“Pushing through with the demolition will only add to the number of homeless.”
At Camp Karingal, the police did not even bother feeding the 57 Apollo residents it ‘arrested.’
Urban poor groups are calling for a stop to the demolition of informal settler communities, and to hold former President Benigno Aquino III accountable for the destruction and violence.
For two days recently, violent clashes broke out between the police and informal settlers resisting the demolition of their homes (about 100 families) in a privately claimed lot in Culiat, Quezon City. These were but the latest of similar scenes in the metropolis and elsewhere in the country. Demolition – or the threat of it…
Kadamay said 16 urban poor leaders had been killed under the Aquino administration. The latest victim, Benilda Santos, was shot dead in Quezon City on May 22.
The demolition of homes in North Triangle is among the cases that would be filed against President Aquino in the coming International People’s Tribunal in Washington DC in July.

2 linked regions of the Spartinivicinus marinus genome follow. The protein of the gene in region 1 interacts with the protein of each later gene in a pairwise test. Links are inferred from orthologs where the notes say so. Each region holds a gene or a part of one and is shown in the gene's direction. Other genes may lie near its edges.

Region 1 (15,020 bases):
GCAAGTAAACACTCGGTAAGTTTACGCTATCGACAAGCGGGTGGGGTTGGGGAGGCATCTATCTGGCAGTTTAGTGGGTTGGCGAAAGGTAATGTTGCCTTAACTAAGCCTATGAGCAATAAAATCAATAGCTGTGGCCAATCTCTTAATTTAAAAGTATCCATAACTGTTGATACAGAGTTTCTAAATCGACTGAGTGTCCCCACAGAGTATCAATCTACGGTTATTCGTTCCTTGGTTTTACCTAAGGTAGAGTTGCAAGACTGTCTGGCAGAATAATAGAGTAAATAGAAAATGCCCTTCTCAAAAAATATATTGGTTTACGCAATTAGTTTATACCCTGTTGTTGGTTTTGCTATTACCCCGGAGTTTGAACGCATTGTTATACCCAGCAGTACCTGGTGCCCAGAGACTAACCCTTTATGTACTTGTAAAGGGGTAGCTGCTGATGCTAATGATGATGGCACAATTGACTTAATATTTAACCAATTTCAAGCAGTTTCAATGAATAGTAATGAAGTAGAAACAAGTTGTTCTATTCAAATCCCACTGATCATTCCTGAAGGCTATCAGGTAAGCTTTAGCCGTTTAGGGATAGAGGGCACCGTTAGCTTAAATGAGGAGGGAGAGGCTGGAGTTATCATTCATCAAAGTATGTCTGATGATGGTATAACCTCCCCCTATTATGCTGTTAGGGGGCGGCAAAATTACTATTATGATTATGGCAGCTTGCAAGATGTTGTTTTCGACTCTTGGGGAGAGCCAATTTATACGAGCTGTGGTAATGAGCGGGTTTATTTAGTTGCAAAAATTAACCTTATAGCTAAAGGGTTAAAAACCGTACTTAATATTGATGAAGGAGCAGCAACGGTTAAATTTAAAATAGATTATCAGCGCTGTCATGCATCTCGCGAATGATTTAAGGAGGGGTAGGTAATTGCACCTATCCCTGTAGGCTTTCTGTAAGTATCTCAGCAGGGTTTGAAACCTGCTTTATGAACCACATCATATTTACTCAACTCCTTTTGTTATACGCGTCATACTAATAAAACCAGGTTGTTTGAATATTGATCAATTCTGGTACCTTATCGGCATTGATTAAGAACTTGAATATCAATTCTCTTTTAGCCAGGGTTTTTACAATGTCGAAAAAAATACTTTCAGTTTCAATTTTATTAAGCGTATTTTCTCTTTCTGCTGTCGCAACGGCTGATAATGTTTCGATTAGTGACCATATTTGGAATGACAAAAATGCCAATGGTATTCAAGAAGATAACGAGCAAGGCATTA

“We have no problem with the road project as long as it is legal and no corruption is involved. We only ask the local government, as well as the national government, to let us stay here. We will make do with what is left for us here.”
Mary Ann Florenda, president of Samahan ng Magkakapitbahay ng Road 10, said residents were given only seven days to leave their homes, as the notice of demolition was only issued on Apr. 14, 2014.
“I thought that our struggle would end when we accepted the offer to relocate. But now I realized that it is not yet over.”
By RAYMUND B. VILLANUEVA
“The authorities do not know that recycling plastics is the only livelihood we know. If they will dislocate us from our home and source of livelihood, it will only bring us to a more impoverished living condition,” Shirley Carillo, leader of the local organization Samahan ng Magkakabitbahay sa Waterhole, said.